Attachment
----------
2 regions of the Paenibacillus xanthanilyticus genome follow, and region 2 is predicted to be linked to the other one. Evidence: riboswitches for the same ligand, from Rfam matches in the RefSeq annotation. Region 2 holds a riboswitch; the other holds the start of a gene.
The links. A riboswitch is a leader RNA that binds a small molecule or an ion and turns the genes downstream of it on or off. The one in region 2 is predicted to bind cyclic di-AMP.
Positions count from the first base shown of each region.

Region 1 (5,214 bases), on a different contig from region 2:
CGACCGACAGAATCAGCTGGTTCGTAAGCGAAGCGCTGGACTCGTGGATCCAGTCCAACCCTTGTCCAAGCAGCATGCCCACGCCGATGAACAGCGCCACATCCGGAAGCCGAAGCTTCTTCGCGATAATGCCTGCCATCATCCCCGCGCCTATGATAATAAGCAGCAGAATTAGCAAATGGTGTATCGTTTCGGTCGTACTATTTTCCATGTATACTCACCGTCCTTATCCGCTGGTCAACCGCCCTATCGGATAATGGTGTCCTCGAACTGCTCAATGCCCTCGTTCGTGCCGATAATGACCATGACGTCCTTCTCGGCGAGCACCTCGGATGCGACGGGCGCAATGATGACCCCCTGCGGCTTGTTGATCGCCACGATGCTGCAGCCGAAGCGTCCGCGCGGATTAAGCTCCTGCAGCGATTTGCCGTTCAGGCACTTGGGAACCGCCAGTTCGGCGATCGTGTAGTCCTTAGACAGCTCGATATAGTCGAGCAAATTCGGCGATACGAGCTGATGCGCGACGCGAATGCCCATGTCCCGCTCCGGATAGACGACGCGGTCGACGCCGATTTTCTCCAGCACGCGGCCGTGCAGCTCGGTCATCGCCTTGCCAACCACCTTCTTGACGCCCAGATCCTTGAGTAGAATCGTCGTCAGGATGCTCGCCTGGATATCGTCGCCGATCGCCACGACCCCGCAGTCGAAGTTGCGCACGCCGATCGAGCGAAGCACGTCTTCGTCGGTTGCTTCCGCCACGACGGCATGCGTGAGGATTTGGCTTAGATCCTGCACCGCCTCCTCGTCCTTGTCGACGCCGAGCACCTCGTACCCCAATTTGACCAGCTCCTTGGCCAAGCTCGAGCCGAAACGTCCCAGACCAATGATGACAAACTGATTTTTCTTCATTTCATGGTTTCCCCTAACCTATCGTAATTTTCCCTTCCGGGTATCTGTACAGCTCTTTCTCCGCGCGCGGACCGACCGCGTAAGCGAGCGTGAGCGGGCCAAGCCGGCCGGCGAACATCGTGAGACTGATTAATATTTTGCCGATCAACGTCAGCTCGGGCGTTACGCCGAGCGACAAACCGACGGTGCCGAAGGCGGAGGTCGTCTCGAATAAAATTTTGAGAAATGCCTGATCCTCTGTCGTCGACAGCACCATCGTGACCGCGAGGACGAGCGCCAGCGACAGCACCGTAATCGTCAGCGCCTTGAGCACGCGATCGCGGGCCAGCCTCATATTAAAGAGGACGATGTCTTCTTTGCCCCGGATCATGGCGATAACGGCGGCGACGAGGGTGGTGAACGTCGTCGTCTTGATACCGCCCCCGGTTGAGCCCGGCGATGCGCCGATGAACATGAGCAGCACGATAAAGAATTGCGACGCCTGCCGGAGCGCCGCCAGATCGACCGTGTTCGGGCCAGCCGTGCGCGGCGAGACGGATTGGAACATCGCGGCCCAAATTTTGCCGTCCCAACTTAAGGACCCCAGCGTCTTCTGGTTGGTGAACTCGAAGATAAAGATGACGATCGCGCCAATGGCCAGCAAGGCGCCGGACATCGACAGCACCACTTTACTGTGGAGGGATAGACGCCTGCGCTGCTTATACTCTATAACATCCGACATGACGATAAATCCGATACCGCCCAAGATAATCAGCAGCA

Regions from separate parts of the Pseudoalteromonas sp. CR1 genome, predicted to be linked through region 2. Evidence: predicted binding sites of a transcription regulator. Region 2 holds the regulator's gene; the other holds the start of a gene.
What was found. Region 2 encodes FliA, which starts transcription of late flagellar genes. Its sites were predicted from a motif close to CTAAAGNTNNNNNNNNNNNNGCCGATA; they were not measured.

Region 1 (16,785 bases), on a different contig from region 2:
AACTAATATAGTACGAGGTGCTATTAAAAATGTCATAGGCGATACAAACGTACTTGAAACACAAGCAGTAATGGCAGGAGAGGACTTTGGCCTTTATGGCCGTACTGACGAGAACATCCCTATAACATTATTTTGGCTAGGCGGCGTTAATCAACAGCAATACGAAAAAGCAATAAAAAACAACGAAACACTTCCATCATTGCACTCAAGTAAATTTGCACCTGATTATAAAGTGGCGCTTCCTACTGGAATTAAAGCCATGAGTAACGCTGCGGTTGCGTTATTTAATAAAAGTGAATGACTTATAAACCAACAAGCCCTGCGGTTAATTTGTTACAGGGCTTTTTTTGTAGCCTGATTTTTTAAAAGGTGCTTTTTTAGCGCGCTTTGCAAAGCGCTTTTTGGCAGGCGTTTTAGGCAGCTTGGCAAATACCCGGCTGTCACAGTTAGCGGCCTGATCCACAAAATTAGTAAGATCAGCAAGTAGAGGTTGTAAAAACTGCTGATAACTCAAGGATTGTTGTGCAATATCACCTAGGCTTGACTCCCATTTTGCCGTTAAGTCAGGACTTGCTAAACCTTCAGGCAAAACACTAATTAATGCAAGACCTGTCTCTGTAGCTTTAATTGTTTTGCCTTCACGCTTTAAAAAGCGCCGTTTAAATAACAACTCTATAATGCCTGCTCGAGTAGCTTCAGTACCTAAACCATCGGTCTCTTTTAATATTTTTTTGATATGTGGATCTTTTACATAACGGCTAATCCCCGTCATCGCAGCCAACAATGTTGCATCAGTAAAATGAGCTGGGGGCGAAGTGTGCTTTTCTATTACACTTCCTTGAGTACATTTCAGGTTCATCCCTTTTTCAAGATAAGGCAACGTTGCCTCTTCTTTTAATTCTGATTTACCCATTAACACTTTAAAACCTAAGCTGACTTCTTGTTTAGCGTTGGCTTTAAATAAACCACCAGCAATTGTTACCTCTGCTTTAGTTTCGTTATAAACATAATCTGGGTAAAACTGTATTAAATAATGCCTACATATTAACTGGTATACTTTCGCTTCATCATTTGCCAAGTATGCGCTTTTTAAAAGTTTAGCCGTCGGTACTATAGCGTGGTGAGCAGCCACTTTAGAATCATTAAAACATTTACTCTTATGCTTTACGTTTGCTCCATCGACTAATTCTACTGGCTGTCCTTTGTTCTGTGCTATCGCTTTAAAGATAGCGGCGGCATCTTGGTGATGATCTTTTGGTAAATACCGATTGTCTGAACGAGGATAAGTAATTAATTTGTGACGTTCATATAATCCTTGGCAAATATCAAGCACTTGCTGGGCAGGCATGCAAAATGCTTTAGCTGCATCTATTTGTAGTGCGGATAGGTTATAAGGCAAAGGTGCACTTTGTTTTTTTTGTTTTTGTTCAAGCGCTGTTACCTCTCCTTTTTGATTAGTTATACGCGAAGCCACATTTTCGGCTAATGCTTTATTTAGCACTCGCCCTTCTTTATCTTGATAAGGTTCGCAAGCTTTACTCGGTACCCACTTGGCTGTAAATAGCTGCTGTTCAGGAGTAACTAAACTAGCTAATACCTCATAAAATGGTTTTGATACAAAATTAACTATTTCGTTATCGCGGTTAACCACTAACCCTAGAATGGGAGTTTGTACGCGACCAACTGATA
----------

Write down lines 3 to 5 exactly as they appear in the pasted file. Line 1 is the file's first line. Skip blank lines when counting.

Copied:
Positions count from the first base shown of each region.

Region 1 (5,214 bases), on a different contig from region 2:
CGACCGACAGAATCAGCTGGTTCGTAAGCGAAGCGCTGGACTCGTGGATCCAGTCCAACCCTTGTCCAAGCAGCATGCCCACGCCGATGAACAGCGCCACATCCGGAAGCCGAAGCTTCTTCGCGATAATGCCTGCCATCATCCCCGCGCCTATGATAATAAGCAGCAGAATTAGCAAATGGTGTATCGTTTCGGTCGTACTATTTTCCATGTATACTCACCGTCCTTATCCGCTGGTCAACCGCCCTATCGGATAATGGTGTCCTCGAACTGCTCAATGCCCTCGTTCGTGCCGATAATGACCATGACGTCCTTCTCGGCGAGCACCTCGGATGCGACGGGCGCAATGATGACCCCCTGCGGCTTGTTGATCGCCACGATGCTGCAGCCGAAGCGTCCGCGCGGATTAAGCTCCTGCAGCGATTTGCCGTTCAGGCACTTGGGAACCGCCAGTTCGGCGATCGTGTAGTCCTTAGACAGCTCGATATAGTCGAGCAAATTCGGCGATACGAGCTGATGCGCGACGCGAATGCCCATGTCCCGCTCCGGATAGACGACGCGGTCGACGCCGATTTTCTCCAGCACGCGGCCGTGCAGCTCGGTCATCGCCTTGCCAACCACCTTCTTGACGCCCAGATCCTTGAGTAGAATCGTCGTCAGGATGCTCGCCTGGATATCGTCGCCGATCGCCACGACCCCGCAGTCGAAGTTGCGCACGCCGATCGAGCGAAGCACGTCTTCGTCGGTTGCTTCCGCCACGACGGCATGCGTGAGGATTTGGCTTAGATCCTGCACCGCCTCCTCGTCCTTGTCGACGCCGAGCACCTCGTACCCCAATTTGACCAGCTCCTTGGCCAAGCTCGAGCCGAAACGTCCCAGACCAATGATGACAAACTGATTTTTCTTCATTTCATGGTTTCCCCTAACCTATCGTAATTTTCCCTTCCGGGTATCTGTACAGCTCTTTCTCCGCGCGCGGACCGACCGCGTAAGCGAGCGTGAGCGGGCCAAGCCGGCCGGCGAACATCGTGAGACTGATTAATATTTTGCCGATCAACGTCAGCTCGGGCGTTACGCCGAGCGACAAACCGACGGTGCCGAAGGCGGAGGTCGTCTCGAATAAAATTTTGAGAAATGCCTGATCCTCTGTCGTCGACAGCACCATCGTGACCGCGAGGACGAGCGCCAGCGACAGCACCGTAATCGTCAGCGCCTTGAGCACGCGATCGCGGGCCAGCCTCATATTAAAGAGGACGATGTCTTCTTTGCCCCGGATCATGGCGATAACGGCGGCGACGAGGGTGGTGAACGTCGTCGTCTTGATACCGCCCCCGGTTGAGCCCGGCGATGCGCCGATGAACATGAGCAGCACGATAAAGAATTGCGACGCCTGCCGGAGCGCCGCCAGATCGACCGTGTTCGGGCCAGCCGTGCGCGGCGAGACGGATTGGAACATCGCGGCCCAAATTTTGCCGTCCCAACTTAAGGACCCCAGCGTCTTCTGGTTGGTGAACTCGAAGATAAAGATGACGATCGCGCCAATGGCCAGCAAGGCGCCGGACATCGACAGCACCACTTTACTGTGGAGGGATAGACGCCTGCGCTGCTTATACTCTATAACATCCGACATGACGATAAATCCGATACCGCCCAAGATAATCAGCAGCA